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just need confirmation on this two t-shirts, went to a screen printer yesterday with the exact shirts. he told me both of the shirts where done in halftones. but on this forums members told me it was simulated process or index separation. so the million dollar question is. are these t's done in halftone,simulated process or index separation.
 

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Can't see much of the tone details but if can make a closer shot of the print so we can easily recognize the process.

Top of it all, with regards to your design it can be done with both simulated process or index process. If the print is done with halftones then the process is called simulated printing.

Simulated uses halftones with different sizes of dot ellipses resulting to a gradient print effect.

Index do not use halftone, it is dithered or square dots with all of the same sizes.

Nice prints by the way.
 

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I agree it is really hard to tell from these shots which is which or what real process was used.. People (printers and artists) who use one method or the other really get into heated discussions over which works best for various issues.. Index sometimes takes more screens and colors to get similar effects but really is killer when it works.. 4color process is still the way a lot of folks print to get realistic results and good color, flesh in particular.. These look like a lot of black to grey and then teh watermellon and jewels look short on color and detail.. would bet on simulated which is really just a vector version that more folks can work with and seperate at home
dlac
 

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I would just do these as 2-color Halftone screens...

I believe that you can burn this on 230 mesh and make it work. All you need to do is set the DPI to match the dot pattern on the shirt.....?
 

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NO standard, What are you using to print your film possitives? I would start at 50DPI see if that is too big of a dot, if so go to a higher #, if it is too small go to a smaller number.
 

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i use those vellum type paper that are see through with a lazer printer. lol i was thinking more of regular printing that's why i said 600dpi. i'll try something out later and check my results. thanks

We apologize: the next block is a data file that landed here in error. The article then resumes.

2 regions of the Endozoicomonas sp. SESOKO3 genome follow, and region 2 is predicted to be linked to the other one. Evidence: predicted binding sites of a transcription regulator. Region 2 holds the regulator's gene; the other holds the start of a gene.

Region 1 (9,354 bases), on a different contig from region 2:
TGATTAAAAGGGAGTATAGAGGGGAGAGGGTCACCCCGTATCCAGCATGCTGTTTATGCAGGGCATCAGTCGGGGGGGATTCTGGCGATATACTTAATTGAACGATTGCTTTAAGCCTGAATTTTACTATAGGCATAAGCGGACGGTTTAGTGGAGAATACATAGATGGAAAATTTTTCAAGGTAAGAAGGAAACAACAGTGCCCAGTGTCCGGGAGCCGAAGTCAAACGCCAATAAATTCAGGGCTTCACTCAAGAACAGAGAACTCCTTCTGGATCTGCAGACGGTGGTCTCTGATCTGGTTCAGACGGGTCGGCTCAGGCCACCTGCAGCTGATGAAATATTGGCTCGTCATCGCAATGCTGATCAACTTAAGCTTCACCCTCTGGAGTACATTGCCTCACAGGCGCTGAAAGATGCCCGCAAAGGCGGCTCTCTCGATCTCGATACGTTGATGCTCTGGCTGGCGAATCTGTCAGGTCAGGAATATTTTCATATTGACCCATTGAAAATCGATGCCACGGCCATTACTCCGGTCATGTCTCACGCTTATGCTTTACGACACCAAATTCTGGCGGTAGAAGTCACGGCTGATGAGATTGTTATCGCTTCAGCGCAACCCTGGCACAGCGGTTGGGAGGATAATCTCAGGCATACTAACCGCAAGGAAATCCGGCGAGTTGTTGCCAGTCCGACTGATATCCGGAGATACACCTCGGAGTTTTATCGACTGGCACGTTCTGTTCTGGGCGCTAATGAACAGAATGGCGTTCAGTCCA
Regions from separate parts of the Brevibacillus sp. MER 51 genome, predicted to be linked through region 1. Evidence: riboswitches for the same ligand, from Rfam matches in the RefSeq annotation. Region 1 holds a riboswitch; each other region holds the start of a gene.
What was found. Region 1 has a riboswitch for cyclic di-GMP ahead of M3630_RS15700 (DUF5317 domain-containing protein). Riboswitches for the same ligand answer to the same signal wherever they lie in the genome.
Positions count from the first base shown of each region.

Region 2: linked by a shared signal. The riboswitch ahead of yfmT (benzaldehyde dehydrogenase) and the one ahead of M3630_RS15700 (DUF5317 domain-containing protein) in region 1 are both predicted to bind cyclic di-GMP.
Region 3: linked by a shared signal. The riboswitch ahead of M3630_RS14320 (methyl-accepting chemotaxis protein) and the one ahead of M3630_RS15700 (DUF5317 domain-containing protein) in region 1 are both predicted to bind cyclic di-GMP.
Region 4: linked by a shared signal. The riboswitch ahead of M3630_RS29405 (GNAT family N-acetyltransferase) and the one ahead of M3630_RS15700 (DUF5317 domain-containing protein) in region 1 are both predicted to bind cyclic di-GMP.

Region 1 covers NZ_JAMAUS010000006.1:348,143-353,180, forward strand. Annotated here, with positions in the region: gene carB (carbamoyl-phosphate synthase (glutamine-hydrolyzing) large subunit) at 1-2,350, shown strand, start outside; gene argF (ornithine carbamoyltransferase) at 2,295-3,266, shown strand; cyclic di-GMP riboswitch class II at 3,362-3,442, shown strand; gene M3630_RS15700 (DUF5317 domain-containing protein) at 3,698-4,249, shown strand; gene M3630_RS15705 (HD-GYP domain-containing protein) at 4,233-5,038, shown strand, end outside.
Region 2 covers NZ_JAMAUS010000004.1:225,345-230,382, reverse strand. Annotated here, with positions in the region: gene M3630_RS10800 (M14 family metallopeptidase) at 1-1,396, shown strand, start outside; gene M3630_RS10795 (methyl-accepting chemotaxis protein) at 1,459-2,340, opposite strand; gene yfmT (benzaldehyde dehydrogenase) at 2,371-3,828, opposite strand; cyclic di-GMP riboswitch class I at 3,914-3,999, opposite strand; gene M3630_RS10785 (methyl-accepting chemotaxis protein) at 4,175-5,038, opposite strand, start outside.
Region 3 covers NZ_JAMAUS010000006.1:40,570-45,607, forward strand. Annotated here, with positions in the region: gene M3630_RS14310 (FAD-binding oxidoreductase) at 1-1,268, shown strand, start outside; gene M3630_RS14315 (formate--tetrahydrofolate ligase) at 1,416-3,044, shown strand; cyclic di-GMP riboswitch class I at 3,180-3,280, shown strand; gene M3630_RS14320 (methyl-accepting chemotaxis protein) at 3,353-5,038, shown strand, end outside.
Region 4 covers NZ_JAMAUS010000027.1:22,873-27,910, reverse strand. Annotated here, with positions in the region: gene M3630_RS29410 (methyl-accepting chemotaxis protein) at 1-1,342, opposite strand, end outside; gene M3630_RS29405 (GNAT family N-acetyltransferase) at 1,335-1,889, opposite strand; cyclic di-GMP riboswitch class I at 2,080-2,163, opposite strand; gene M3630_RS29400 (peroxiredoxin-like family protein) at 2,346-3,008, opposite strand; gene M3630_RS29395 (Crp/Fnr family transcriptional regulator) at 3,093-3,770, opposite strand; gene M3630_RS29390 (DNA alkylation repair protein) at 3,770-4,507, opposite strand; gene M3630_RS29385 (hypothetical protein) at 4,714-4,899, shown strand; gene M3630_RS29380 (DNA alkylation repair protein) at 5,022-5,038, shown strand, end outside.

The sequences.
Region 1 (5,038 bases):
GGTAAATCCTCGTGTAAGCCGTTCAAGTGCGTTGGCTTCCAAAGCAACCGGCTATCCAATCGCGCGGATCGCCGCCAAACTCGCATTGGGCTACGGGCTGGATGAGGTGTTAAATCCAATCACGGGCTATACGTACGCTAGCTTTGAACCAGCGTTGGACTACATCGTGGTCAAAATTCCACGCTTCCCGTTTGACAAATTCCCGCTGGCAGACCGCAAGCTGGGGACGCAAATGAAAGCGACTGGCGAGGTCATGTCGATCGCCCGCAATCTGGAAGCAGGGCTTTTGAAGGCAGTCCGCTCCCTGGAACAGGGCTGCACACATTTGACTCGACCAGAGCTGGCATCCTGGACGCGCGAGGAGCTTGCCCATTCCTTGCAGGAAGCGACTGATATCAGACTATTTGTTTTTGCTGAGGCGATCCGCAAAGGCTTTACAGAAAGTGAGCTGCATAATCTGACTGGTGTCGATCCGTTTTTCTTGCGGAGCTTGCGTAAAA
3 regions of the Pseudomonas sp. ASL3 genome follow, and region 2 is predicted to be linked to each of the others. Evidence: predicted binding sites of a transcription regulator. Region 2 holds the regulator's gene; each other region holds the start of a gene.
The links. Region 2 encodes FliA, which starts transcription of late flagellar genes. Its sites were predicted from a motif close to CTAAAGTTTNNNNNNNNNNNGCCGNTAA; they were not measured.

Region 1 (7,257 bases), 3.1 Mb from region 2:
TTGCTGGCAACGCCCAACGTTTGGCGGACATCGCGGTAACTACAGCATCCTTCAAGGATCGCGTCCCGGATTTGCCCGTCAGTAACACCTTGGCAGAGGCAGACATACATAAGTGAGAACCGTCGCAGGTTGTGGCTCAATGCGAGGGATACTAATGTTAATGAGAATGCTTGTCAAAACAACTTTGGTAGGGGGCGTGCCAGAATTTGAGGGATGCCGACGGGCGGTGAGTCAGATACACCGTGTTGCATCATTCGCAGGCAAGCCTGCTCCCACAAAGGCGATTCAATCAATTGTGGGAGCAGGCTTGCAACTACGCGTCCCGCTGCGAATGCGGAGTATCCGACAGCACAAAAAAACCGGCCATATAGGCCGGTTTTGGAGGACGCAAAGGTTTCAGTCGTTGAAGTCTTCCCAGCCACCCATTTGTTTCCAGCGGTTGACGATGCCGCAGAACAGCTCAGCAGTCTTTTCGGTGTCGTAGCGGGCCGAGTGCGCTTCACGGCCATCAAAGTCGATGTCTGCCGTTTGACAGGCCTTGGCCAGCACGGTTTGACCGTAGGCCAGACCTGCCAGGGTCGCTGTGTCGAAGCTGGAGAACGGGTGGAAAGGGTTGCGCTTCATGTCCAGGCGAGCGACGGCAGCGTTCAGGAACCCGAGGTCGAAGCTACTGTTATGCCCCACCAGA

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It is Friday night in West Frankfort Illinois, we have been eating chicken wings and drinking beer so I am not at my best but 500 or 600 dpi in photoshop to print on a shirt is not happening... 300 dpi is pretty exciting.. putting it on 305's is hard work for pretty good printers.. there is some rule about how many dpi's times the screen mesh but I will have to look it up and not tonight.. keep in mind when we are printing on fabric about 40-50% of the art goes on the side of the thread so how high of dpi really matters... I have seen some pretty good stuff printed from 220dpi on 200 mesh screens.. Knock yourself out... start small and move up as your success builds
dlac
 

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Look guys, I'm talking about the postscript settings on the printer. We print out dots as big as 10 - 30 DPI, so when I say 60 I'm talking a pritty small dot. Ya'll may be talking about the default setting that comes with the printer. Just to be clear, I'm not talking about the generic printer setting.

The postscript settings should be a separate tab on the printer, spec. for postscript options, like DPI settings. If you set the DPI at 600, the dots will be so small that they will look like a solid area.

Don't know if this helps or confussed....?
 

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I would have used a 305-mesh screen with a halftone of 65 lpi (65 dot lines per inch). Your printer usually prints out at 600 DPI anyway, this is pretty much standard for printers.
Don't get DPI and lpi mixed up they are 2 different things.
In Photoshop:
When you make your image, make it at 200 - 300 dpi.
You will have to separate your colors since you have to halftone and make separate screens for each.
After separation choose your first color.
Go to Image> mode> choose gray scale
Go to Image> mode> Bitmap
Under Resolution:
In the output box enter 600 pixels/inch
Under the Method:
Choose Halftone Screen
Click on OK
In the next screen choices:
Halftone Screen
Frequency: Choose 65 lines/inch
Angle: 22.5 degrees
Shape: round
Hit OK.
Print out your first color positive
Now do the same for your next color.....

Do this for each one of the colors in your image.
You have 2 Halftone Screens
Make sure you add registration marks to help you line up your screens.
You are now printing simulated process.
 

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Ok then... First glass of wine for evening so better get this out of the way.. Next I guess we need to talk about squeege durometer, sharpness, pressure and speed.. Ink lay down, which color first, and so on and so forth.. What kind of WHITE shirts are we putting it on.. how much are we going to thin the inks... Man some days I miss that and then again I think I will go get another wine...
dlac
 
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